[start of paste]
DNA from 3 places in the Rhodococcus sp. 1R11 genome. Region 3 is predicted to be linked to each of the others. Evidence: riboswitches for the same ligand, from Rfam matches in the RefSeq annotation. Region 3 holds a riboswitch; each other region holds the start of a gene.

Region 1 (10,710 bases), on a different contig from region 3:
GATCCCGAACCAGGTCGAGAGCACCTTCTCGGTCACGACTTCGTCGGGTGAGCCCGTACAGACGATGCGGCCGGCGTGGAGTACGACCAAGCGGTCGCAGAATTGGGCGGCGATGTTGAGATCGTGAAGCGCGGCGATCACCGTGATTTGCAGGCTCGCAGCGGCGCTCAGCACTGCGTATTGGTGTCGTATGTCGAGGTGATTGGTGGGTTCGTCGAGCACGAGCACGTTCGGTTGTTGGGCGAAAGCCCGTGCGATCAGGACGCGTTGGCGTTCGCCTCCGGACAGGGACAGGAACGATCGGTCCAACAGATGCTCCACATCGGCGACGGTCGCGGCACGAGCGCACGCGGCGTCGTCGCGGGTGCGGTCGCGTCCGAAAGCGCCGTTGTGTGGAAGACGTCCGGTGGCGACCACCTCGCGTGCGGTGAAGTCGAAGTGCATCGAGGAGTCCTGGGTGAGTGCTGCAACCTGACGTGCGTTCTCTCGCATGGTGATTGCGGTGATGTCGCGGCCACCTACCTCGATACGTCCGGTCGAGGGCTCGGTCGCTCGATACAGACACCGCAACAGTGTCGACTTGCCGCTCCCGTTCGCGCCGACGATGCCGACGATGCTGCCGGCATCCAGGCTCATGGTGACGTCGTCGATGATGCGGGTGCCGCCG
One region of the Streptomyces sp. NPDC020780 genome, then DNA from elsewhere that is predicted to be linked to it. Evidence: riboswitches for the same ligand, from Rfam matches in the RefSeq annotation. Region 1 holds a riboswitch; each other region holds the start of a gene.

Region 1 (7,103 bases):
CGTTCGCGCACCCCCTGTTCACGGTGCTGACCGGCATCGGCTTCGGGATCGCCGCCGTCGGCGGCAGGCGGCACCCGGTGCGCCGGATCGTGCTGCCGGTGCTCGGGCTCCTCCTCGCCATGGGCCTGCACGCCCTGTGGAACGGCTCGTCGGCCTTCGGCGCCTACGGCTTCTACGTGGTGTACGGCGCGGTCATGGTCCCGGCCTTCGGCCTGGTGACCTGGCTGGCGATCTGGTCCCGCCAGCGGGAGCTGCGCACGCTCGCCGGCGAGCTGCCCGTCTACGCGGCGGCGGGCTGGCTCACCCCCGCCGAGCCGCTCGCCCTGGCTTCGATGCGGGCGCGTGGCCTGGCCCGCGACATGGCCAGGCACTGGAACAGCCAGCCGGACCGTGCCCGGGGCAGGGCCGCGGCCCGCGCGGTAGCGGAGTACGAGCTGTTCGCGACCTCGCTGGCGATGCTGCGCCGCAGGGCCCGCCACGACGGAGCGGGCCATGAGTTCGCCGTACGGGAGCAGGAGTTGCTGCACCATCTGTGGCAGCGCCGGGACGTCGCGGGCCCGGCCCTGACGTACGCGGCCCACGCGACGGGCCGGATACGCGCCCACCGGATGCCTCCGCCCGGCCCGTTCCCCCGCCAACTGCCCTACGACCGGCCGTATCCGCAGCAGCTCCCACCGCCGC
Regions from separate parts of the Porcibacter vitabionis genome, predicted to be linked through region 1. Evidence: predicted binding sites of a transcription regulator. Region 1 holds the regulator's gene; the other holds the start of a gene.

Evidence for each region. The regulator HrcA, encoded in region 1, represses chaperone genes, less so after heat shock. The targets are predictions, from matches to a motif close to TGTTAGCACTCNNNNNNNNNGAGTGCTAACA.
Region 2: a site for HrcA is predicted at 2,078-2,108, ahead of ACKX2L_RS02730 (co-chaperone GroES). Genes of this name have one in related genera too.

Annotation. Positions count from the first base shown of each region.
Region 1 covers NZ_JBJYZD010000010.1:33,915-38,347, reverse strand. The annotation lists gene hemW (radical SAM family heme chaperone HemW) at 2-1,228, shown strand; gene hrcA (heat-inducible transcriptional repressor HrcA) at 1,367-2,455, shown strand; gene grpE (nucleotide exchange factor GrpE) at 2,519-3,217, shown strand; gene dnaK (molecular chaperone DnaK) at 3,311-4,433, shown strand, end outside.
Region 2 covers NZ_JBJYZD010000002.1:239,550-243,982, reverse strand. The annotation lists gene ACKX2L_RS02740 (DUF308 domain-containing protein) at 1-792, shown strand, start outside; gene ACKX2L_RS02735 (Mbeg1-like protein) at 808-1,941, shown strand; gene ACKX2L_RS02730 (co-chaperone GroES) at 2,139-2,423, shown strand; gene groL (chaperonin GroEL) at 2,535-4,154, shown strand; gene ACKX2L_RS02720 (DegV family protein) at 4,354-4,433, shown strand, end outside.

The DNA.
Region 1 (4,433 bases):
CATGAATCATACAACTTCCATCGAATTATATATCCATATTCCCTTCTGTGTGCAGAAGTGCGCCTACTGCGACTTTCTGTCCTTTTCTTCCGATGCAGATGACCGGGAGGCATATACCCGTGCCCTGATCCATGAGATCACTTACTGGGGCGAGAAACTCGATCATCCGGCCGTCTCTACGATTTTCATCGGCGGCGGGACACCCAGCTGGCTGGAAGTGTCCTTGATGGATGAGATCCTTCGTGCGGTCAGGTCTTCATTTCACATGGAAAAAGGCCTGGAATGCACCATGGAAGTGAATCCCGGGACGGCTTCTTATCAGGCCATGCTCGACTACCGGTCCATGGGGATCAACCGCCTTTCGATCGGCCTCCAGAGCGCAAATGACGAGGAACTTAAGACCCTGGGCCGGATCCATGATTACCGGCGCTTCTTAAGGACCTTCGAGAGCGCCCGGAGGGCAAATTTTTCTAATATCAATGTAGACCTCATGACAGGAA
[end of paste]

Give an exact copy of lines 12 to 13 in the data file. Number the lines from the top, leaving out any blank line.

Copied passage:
Region 2 covers NZ_JBJYZD010000002.1:239,550-243,982, reverse strand. The annotation lists gene ACKX2L_RS02740 (DUF308 domain-containing protein) at 1-792, shown strand, start outside; gene ACKX2L_RS02735 (Mbeg1-like protein) at 808-1,941, shown strand; gene ACKX2L_RS02730 (co-chaperone GroES) at 2,139-2,423, shown strand; gene groL (chaperonin GroEL) at 2,535-4,154, shown strand; gene ACKX2L_RS02720 (DegV family protein) at 4,354-4,433, shown strand, end outside.

The DNA.